Taiwan ranked 26th for freedom, China 180th: Freedom House

2019/02/06 17:30:31 fontsize-small fontsize-default fontsize-big
CNA file photo

CNA file photo

Taipei, Feb. 6 (CNA) Taiwan ranked 26th among 195 countries or territories for freedom in 2018 and was deemed "free," while China was tied for 180th and designated as "not free," according to a report issued recently by Freedom House.

In its Freedom in the World 2019 report titled "Democracy in Retreat," Freedom House said global freedom declined for the 13th consecutive year in 2018.

"The reversal has spanned a variety of countries in every region, from long-standing democracies like the United States to consolidated authoritarian regimes like China and Russia," the report said.

"The overall losses are still shallow compared with the gains of the late 20th century, but the pattern is consistent and ominous. Democracy is in retreat."

Among the 195 countries or territories surveyed, 86 were rated as "free," 59 "partly free," and 50 "not free," according to the report.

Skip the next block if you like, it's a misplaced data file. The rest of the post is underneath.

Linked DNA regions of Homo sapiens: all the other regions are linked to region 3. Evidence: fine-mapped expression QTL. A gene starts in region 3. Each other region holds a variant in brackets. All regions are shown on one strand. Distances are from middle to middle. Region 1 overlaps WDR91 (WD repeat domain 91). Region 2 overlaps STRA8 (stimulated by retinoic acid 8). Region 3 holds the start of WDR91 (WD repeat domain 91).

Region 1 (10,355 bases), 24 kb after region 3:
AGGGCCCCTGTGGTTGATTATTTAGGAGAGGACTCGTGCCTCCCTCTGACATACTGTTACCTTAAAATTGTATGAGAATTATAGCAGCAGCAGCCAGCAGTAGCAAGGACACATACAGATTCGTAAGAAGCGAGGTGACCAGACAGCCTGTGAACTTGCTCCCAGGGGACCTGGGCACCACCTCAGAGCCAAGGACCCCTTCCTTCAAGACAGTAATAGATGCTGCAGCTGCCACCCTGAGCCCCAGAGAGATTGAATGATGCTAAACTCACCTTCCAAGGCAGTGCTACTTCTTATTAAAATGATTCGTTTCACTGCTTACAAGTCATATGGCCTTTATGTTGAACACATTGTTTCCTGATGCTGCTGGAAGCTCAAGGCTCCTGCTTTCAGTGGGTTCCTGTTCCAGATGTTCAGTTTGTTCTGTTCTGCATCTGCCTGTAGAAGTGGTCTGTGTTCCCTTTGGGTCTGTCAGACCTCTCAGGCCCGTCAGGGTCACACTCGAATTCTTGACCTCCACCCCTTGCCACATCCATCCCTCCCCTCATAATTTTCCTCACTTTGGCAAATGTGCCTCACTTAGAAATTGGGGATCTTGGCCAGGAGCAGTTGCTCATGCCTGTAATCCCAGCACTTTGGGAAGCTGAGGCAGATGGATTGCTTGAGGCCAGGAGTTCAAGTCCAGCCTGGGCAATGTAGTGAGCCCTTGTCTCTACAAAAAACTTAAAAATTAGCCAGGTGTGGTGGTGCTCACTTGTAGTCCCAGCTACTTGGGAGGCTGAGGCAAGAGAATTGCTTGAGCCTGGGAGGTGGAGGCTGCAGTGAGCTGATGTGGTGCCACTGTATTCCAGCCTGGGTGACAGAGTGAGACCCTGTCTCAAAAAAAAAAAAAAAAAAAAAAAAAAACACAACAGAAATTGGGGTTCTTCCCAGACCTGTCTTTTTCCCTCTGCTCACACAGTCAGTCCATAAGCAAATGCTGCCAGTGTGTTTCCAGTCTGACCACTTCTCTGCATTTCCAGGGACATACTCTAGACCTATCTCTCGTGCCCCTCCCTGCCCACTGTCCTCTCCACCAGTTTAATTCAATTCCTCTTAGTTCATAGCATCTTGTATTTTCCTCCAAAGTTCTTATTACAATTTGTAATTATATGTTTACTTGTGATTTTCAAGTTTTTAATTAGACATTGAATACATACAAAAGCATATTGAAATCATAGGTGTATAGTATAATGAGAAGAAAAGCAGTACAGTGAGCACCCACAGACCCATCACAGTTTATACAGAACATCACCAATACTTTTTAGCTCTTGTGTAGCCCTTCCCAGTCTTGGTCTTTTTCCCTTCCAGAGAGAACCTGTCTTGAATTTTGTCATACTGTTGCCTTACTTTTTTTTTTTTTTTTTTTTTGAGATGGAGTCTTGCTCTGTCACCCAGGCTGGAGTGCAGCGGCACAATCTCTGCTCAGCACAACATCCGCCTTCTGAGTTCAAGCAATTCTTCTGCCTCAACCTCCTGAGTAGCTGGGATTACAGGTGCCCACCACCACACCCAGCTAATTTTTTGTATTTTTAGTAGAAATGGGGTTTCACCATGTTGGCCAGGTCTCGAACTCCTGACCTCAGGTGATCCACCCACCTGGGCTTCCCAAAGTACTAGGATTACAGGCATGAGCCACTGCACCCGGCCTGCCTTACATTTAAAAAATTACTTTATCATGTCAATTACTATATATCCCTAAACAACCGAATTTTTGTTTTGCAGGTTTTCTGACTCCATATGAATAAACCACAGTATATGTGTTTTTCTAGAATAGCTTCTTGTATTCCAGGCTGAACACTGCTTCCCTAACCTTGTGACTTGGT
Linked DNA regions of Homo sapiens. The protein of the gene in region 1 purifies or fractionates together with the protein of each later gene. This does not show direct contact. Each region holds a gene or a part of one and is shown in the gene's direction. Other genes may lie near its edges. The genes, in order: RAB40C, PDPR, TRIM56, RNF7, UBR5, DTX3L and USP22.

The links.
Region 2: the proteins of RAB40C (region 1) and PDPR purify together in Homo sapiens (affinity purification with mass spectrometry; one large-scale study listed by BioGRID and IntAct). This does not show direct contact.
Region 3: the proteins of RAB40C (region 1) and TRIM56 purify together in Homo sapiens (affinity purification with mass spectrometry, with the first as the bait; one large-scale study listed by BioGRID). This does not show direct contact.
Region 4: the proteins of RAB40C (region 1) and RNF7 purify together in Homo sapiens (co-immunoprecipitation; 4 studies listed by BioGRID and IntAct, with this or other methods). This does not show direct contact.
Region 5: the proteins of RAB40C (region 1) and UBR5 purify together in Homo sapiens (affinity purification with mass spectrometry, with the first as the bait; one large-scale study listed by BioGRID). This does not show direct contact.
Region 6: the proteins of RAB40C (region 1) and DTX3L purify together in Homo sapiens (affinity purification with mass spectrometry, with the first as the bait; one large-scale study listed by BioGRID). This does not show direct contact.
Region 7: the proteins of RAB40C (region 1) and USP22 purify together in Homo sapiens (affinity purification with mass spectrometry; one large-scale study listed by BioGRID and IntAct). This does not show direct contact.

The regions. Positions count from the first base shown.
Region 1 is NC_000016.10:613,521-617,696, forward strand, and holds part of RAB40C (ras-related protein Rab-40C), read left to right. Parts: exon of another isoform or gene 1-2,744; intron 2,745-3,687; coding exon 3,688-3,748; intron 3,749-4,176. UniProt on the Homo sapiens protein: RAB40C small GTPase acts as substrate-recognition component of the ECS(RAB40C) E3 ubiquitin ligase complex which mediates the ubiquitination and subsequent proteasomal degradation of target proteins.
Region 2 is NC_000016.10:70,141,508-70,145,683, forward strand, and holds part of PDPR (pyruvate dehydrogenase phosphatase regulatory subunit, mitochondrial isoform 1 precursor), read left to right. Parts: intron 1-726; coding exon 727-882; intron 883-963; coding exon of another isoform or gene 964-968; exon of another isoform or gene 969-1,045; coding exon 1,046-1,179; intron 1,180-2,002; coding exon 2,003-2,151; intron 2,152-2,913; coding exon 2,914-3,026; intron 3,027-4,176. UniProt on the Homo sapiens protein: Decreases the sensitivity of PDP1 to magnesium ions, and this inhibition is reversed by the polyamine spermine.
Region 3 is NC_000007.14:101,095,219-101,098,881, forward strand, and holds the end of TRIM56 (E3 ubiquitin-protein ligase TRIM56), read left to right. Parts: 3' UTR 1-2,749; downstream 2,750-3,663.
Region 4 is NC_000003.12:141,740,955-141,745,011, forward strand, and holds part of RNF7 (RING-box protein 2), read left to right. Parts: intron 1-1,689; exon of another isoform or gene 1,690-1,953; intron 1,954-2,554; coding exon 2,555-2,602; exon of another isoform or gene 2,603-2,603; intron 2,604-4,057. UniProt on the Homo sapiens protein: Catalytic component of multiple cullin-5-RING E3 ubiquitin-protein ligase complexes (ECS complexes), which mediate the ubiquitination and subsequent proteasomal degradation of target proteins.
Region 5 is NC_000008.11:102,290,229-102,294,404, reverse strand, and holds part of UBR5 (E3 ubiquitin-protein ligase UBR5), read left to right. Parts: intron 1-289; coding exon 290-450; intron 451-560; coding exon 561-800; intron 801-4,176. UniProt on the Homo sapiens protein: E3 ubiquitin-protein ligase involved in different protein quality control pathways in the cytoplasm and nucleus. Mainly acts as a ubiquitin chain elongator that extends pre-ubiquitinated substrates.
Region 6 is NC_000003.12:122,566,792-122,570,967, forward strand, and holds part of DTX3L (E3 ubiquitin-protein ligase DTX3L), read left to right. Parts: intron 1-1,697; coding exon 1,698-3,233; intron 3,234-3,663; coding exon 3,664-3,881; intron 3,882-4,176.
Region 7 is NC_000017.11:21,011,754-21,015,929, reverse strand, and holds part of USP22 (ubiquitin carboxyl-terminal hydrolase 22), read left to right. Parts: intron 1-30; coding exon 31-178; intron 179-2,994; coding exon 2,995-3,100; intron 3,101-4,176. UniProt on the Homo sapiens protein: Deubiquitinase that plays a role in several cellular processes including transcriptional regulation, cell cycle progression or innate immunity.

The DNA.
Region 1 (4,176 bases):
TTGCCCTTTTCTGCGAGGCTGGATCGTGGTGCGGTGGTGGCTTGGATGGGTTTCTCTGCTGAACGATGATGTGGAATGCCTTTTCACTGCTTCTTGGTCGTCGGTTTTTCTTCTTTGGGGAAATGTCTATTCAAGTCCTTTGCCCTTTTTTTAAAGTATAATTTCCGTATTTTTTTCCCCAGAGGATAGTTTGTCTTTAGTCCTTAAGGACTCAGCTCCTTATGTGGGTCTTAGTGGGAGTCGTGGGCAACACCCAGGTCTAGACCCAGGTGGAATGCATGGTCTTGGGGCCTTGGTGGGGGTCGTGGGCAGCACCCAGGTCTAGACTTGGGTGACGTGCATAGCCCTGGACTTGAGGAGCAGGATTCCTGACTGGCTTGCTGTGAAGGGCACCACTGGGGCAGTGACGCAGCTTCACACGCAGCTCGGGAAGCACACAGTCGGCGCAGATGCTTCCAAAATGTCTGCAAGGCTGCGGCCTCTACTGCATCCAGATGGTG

Taiwan scored a 93 out of 100 for freedom, the same as in 2017, ranking it second in Asia behind only Japan (96) and ahead of western democracies such as France (90), Italy (89) and the United States (86).

On top were Finland, Norway and Sweden, which all scored 100, followed by the Netherlands (99), Canada (99), New Zealand (98), Uruguay (98), Australia (98), Luxembourg (98), Ireland (97) and Denmark (97), the report showed.

China had among the worst rankings with a score of 11, tied for 180th with Azerbaijan and Yemen.

The report cited concerns over Communist Party leader Xi Jinping's (習近平) personalization of power and potential life tenure and Beijing's efforts to force over a million ethnic Uighurs and others into brutal "reeducation" centers, "from which grisly reports of torture and custodial deaths are emerging."

It also warned of China's exporting of its model of comprehensive internet censorship and surveillance.

"As the internet takes on the role of a virtual public sphere, and as the cost of sophisticated surveillance declines, Beijing's desire and capacity to spread totalitarian models of digitally enabled social control pose a major risk to democracy worldwide," the report said.

The countries or territories with the worst freedom rating were Syria, which had a score of 0, Tibet (1), South Sudan (2), Eritrea (2), Turkmenistan (2), North Korea (3), and Western Sahara (4).

(By Flor Wang)
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